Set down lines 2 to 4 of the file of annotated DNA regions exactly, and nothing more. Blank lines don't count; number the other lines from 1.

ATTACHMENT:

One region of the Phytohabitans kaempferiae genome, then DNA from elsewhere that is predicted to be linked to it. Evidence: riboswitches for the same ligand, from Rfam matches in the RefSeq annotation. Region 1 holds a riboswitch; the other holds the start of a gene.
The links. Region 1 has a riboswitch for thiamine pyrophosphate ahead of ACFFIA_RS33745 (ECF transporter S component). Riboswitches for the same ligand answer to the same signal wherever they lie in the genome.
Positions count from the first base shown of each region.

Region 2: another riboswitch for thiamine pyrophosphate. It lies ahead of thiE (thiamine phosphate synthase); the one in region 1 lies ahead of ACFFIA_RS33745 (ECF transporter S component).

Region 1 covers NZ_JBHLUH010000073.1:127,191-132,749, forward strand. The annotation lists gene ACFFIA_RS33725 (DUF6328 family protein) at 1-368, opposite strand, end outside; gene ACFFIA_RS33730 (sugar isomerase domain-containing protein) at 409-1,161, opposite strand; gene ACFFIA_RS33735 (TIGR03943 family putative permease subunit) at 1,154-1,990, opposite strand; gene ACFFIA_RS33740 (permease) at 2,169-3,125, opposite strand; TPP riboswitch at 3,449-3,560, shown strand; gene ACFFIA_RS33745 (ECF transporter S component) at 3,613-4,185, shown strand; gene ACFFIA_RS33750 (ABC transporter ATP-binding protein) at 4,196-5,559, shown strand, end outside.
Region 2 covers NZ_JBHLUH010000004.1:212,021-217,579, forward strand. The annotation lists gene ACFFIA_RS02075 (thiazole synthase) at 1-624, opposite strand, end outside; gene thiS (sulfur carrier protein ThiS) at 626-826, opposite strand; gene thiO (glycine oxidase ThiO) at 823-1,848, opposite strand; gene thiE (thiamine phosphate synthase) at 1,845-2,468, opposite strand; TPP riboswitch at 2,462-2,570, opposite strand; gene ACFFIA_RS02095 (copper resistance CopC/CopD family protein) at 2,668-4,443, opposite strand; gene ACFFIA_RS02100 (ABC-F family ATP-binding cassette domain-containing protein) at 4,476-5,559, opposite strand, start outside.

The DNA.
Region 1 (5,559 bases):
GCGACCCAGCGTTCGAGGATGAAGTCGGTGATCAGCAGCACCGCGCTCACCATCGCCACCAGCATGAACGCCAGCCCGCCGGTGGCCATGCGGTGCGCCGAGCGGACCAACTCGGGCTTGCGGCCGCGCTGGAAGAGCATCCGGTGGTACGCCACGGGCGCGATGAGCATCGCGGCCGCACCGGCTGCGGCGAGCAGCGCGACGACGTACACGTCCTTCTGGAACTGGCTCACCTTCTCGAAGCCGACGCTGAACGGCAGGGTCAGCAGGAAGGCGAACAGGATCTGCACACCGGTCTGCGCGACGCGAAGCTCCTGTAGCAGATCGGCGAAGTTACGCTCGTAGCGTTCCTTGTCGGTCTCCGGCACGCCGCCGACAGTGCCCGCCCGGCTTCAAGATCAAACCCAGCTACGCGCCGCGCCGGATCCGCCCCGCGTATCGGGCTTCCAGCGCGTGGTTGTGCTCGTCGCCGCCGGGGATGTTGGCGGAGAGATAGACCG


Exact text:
The links. Region 1 has a riboswitch for thiamine pyrophosphate ahead of ACFFIA_RS33745 (ECF transporter S component). Riboswitches for the same ligand answer to the same signal wherever they lie in the genome.
Positions count from the first base shown of each region.

Region 2: another riboswitch for thiamine pyrophosphate. It lies ahead of thiE (thiamine phosphate synthase); the one in region 1 lies ahead of ACFFIA_RS33745 (ECF transporter S component).